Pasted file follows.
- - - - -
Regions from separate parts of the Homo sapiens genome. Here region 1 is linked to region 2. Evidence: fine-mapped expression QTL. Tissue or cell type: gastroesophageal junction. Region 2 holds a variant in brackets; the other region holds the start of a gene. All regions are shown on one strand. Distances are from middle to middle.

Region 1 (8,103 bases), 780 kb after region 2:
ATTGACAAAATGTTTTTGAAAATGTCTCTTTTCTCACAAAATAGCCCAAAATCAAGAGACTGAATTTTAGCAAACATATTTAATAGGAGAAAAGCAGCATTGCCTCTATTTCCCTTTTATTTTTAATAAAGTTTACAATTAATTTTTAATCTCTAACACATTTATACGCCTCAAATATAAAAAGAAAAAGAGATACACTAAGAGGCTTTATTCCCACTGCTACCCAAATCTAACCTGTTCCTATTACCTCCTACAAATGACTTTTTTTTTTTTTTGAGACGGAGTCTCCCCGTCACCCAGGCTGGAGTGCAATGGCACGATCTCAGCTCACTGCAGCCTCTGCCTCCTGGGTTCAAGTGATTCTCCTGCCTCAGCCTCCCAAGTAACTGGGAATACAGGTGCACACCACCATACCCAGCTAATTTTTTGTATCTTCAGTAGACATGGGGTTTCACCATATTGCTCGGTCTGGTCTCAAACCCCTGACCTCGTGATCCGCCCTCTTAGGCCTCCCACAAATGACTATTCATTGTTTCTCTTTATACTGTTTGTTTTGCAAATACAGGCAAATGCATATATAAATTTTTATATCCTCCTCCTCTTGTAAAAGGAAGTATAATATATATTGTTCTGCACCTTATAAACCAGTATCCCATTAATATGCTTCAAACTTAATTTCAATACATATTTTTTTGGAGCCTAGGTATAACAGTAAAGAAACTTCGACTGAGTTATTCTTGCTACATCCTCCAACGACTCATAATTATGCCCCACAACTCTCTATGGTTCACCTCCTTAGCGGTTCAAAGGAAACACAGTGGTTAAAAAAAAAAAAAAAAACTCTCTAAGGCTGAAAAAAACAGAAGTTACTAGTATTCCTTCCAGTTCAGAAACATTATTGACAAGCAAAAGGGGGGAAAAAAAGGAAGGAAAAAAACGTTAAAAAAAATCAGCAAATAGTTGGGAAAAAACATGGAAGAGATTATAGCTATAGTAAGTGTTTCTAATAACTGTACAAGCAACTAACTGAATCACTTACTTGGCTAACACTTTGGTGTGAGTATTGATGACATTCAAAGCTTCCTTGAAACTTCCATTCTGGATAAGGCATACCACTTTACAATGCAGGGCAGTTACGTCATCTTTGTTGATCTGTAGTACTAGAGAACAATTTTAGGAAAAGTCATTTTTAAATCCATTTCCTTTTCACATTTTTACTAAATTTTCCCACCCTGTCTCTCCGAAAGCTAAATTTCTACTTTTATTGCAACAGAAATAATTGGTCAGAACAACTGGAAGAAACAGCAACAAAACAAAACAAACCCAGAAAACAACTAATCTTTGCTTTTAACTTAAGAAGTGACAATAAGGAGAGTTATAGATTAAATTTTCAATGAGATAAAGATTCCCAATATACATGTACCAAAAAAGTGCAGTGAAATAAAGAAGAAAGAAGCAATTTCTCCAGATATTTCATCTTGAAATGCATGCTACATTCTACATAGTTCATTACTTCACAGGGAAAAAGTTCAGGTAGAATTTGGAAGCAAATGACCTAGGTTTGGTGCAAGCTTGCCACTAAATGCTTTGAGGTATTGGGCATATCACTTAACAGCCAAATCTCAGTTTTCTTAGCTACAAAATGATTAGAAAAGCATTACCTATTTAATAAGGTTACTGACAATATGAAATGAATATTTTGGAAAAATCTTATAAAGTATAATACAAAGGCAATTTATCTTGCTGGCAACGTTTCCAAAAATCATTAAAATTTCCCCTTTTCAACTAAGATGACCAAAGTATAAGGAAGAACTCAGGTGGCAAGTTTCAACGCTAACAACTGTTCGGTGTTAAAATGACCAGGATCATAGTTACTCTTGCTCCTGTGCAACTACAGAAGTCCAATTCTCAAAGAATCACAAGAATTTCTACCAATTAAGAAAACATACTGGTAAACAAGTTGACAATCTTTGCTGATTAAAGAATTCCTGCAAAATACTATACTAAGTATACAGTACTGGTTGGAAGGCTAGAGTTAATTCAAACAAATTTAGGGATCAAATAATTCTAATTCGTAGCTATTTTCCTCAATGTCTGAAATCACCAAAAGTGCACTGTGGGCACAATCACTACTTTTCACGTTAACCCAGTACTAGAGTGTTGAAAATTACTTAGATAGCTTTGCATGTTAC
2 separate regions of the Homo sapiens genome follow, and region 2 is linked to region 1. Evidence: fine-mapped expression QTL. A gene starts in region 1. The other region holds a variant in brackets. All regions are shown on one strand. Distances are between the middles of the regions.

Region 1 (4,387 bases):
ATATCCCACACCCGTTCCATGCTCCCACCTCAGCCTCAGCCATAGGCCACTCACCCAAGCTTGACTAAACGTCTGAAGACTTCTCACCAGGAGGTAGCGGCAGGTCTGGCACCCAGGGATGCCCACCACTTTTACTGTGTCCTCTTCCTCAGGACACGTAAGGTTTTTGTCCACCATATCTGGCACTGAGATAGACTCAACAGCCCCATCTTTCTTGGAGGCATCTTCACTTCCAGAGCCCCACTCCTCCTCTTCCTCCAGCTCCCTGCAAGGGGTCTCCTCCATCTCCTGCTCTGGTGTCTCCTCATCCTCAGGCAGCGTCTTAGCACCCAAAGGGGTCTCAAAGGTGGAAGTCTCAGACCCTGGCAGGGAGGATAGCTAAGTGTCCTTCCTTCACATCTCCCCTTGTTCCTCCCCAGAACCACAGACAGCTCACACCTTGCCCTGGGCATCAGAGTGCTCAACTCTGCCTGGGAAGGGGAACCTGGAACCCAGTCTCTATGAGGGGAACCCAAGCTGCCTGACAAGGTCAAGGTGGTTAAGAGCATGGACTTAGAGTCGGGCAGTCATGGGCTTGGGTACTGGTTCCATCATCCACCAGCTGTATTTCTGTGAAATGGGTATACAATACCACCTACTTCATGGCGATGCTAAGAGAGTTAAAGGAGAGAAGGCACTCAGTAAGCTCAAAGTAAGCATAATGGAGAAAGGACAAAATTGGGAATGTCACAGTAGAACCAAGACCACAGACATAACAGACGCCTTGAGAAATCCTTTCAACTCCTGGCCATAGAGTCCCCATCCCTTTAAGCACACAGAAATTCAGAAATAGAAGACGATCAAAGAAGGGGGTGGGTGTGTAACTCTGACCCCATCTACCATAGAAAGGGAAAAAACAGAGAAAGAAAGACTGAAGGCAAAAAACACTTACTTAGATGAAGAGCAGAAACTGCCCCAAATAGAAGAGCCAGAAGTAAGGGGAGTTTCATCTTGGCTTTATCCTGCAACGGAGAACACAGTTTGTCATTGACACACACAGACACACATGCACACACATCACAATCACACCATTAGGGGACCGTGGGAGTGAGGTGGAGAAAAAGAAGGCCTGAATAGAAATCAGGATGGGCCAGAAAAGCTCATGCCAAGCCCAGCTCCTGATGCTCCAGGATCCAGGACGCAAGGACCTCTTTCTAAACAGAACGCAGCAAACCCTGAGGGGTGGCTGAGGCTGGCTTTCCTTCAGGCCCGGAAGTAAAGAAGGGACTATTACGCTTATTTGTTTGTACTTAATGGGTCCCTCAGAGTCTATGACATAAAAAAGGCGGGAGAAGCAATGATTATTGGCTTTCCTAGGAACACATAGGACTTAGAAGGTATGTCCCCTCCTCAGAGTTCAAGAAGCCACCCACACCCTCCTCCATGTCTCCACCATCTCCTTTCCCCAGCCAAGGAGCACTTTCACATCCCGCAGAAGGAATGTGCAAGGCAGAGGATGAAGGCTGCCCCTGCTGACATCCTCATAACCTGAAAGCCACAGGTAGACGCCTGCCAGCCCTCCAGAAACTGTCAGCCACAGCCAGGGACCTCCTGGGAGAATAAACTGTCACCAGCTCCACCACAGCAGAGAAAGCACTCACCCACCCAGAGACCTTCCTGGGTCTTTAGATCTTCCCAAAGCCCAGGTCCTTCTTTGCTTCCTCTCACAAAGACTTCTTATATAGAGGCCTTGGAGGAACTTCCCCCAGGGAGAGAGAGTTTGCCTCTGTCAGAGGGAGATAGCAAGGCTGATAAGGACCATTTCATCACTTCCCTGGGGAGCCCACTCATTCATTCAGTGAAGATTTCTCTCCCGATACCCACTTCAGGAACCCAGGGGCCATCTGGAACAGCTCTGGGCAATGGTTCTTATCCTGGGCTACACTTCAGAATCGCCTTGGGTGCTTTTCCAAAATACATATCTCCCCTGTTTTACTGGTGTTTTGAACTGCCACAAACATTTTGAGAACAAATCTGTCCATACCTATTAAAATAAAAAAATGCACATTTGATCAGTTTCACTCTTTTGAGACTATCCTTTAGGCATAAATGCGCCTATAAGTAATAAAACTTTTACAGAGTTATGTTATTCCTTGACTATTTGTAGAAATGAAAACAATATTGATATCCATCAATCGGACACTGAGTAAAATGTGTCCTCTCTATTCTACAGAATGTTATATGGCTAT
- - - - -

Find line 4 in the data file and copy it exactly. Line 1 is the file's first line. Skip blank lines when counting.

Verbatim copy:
2 separate regions of the Homo sapiens genome follow, and region 2 is linked to region 1. Evidence: fine-mapped expression QTL. A gene starts in region 1. The other region holds a variant in brackets. All regions are shown on one strand. Distances are between the middles of the regions.